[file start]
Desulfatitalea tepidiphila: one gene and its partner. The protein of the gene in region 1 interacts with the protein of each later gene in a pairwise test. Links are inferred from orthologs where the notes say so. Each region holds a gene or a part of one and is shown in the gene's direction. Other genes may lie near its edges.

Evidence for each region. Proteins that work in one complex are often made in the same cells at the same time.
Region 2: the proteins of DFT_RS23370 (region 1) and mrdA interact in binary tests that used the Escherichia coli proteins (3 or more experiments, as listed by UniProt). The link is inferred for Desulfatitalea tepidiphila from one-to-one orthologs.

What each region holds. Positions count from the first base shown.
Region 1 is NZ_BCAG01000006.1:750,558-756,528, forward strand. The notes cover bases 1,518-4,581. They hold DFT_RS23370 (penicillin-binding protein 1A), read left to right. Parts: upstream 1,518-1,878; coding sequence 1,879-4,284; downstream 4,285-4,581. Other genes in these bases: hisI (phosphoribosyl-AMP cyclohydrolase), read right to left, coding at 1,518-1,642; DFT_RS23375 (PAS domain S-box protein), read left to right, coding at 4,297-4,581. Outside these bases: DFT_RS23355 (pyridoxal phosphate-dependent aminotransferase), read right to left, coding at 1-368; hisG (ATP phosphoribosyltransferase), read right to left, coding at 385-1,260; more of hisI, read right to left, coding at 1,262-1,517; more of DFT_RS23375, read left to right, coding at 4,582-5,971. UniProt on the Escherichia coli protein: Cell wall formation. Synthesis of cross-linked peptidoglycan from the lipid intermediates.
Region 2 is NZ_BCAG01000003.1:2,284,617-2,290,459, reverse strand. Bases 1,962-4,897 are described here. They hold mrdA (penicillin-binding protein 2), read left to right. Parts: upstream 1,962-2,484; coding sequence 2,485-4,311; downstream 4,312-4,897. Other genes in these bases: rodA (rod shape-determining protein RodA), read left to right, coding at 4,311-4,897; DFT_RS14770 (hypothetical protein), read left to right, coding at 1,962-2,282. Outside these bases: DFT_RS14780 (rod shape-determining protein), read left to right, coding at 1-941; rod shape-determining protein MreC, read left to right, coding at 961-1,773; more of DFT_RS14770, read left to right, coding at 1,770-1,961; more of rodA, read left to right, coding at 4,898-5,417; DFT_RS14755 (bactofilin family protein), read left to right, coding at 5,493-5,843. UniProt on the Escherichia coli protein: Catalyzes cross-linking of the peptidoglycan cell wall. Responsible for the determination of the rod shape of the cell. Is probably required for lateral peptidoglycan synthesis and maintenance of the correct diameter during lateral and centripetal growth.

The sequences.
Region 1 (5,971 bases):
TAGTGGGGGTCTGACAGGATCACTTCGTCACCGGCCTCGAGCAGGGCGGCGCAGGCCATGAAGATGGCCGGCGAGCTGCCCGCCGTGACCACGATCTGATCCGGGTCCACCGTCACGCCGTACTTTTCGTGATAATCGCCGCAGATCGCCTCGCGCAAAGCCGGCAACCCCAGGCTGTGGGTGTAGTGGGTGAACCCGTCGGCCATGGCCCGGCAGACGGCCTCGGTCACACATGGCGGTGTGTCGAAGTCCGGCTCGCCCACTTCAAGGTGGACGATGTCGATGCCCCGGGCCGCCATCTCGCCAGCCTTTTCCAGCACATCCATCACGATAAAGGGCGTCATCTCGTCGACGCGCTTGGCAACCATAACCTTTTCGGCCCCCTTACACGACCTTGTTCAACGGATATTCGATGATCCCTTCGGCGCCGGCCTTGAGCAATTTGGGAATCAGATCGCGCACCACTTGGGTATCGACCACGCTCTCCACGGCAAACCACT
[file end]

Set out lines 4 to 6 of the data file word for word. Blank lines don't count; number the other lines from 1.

What each region holds. Positions count from the first base shown.
Region 1 is NZ_BCAG01000006.1:750,558-756,528, forward strand. The notes cover bases 1,518-4,581. They hold DFT_RS23370 (penicillin-binding protein 1A), read left to right. Parts: upstream 1,518-1,878; coding sequence 1,879-4,284; downstream 4,285-4,581. Other genes in these bases: hisI (phosphoribosyl-AMP cyclohydrolase), read right to left, coding at 1,518-1,642; DFT_RS23375 (PAS domain S-box protein), read left to right, coding at 4,297-4,581. Outside these bases: DFT_RS23355 (pyridoxal phosphate-dependent aminotransferase), read right to left, coding at 1-368; hisG (ATP phosphoribosyltransferase), read right to left, coding at 385-1,260; more of hisI, read right to left, coding at 1,262-1,517; more of DFT_RS23375, read left to right, coding at 4,582-5,971. UniProt on the Escherichia coli protein: Cell wall formation. Synthesis of cross-linked peptidoglycan from the lipid intermediates.
Region 2 is NZ_BCAG01000003.1:2,284,617-2,290,459, reverse strand. Bases 1,962-4,897 are described here. They hold mrdA (penicillin-binding protein 2), read left to right. Parts: upstream 1,962-2,484; coding sequence 2,485-4,311; downstream 4,312-4,897. Other genes in these bases: rodA (rod shape-determining protein RodA), read left to right, coding at 4,311-4,897; DFT_RS14770 (hypothetical protein), read left to right, coding at 1,962-2,282. Outside these bases: DFT_RS14780 (rod shape-determining protein), read left to right, coding at 1-941; rod shape-determining protein MreC, read left to right, coding at 961-1,773; more of DFT_RS14770, read left to right, coding at 1,770-1,961; more of rodA, read left to right, coding at 4,898-5,417; DFT_RS14755 (bactofilin family protein), read left to right, coding at 5,493-5,843. UniProt on the Escherichia coli protein: Catalyzes cross-linking of the peptidoglycan cell wall. Responsible for the determination of the rod shape of the cell. Is probably required for lateral peptidoglycan synthesis and maintenance of the correct diameter during lateral and centripetal growth.